Levy: Absolutely. Let them have some kind of perspective, some kind of openness to the world.
Enright: You wrote that Mr. Netanyahu, in getting re-elected would be bad for the occupation, but you also said a vote for Labour and left-leaning coalitions would be worse. How so?
Levy: Absolutely. How so? Because we know the DNA of Labour. Labour is the founding father of the occupation project and of the settlements.
Enright: The founding father of the state, as well.
Levy: The father of the state, and we know what Labour did to put an end to the occupation, namely nothing. The only difference between Labour and Likud is in their rhetoric. Labour speaks softly, Labour speaks about peace, Labour spreads all kinds of clichés and does nothing.
Enright: But what about the relationship between Yitzhak Rabin and Yasser Arafat—that was doing something, wasn’t it? Oslo was doing something.
Levy: Doing something, but not enough. […] And looking backwards, I tend to believe this was a trap, because if Yitzhak Rabin really meant to go for peace, why for God’s sake didn’t he stop the settlements project, which is the best indication to see what are Israel’s real intentions. Anyone who builds in the settlements does not mean to return this land.
Enright: For you the settlements are the central issue. You described it as the elephant in the room, but then you went on to write that it’s not the settlers who are the primary culprits, but rather those who cultivate their existence.
Levy: Absolutely. We are all settlers. All Israelis carry the same responsibility for the occupation project. You can’t put the blame on the settlers’ shoulders only, because Israel is financing them, Israel is encouraging them, Israel is supporting them and defending them, and they are part and parcel of the Israeli society.
Enright: But when we talk about settlements, it’s really a misnomer. Years ago I was in Ariel, […] that’s not a settlement, it’s a small city, and some Arabs live around it peacefully… that’s not going to go away. These places aren’t going to be torn down.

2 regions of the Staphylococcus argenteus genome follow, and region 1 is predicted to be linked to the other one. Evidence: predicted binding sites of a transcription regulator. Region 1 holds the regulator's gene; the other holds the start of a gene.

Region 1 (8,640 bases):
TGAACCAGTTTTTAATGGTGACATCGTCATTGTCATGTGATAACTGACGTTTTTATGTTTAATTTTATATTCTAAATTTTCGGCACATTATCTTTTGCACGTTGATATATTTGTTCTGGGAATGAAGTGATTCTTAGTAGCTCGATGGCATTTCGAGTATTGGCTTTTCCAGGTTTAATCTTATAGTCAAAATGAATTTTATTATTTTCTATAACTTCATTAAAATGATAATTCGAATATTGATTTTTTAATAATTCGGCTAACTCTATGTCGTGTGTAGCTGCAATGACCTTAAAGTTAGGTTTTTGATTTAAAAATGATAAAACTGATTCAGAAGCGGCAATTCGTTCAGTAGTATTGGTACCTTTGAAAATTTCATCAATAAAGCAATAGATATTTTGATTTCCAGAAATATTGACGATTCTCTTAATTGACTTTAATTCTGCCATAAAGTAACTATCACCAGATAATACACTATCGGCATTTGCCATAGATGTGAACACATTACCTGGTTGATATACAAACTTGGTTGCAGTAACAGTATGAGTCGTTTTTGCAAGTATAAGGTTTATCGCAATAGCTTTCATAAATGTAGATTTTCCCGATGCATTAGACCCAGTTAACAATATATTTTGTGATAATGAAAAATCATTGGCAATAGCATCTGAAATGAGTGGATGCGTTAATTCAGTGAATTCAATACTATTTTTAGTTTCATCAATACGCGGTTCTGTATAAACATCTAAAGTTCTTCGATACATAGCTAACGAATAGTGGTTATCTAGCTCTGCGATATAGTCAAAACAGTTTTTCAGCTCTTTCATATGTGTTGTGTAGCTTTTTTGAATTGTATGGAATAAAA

Levy: First of all, it’s a small city on a stolen land. The villages that you saw around Ariel, those people there possess this land, and this land was taken from them by force. Secondly, it is violating the international law, because international law does not allow [moving] population from the occupier to the occupied land. Israel ignores this international law. And, above all, yes, I tend to agree with you, it will be very hard to evacuate over half a million Jewish settlers in the West Bank, and therefore I am starting to lose hope in the two-state solution.
Enright: Is it your view that it would be an actual political impossibility for Palestinians in the West Bank and Gaza to live peacefully alongside the state of Israel and the settlements?
Levy: First of all, it’s not about peace. First of all, it’s about justice. You know, peace will be the bonus. First of all, we have to achieve some kind of justice to those people who live under a very, very brutal regime for so many years without having any rights. So before we talk about peace, we have to talk about implementing some kind of justice, even a relative justice, not a total one. And once this justice will be implemented one way or the other, the two-state solution or the one-state solution, then I think relations will improve, yes.
Enright: But during those years, Palestinian schoolchildren were learning that Israelis were the Devil, that Israel itself should be destroyed; there are various charters that call for the destruction of the state. That, to me, does not suggest that Palestinians are willing and capable of living peacefully alongside Israelis.
Levy: Take my word: after so many years of covering the occupied territories, and the Palestinians, there is a big majority, not all of them, but […] a big majority of Palestinians who want to live in peace with Israel.
Enright: Including young kids?
Levy: Including young kids if you just change their reality. […] Those young kids, they don’t need much to hate Israel, you know? It’s enough for them to wake up in the middle of the night and to see Israeli soldiers humiliating their parents in front of them. It’s enough for them to get out of their school and to see Israeli soldiers beating some of them, shooting some of them from time to time. If you want to change this, you have first of all to change reality, and then I believe things can change.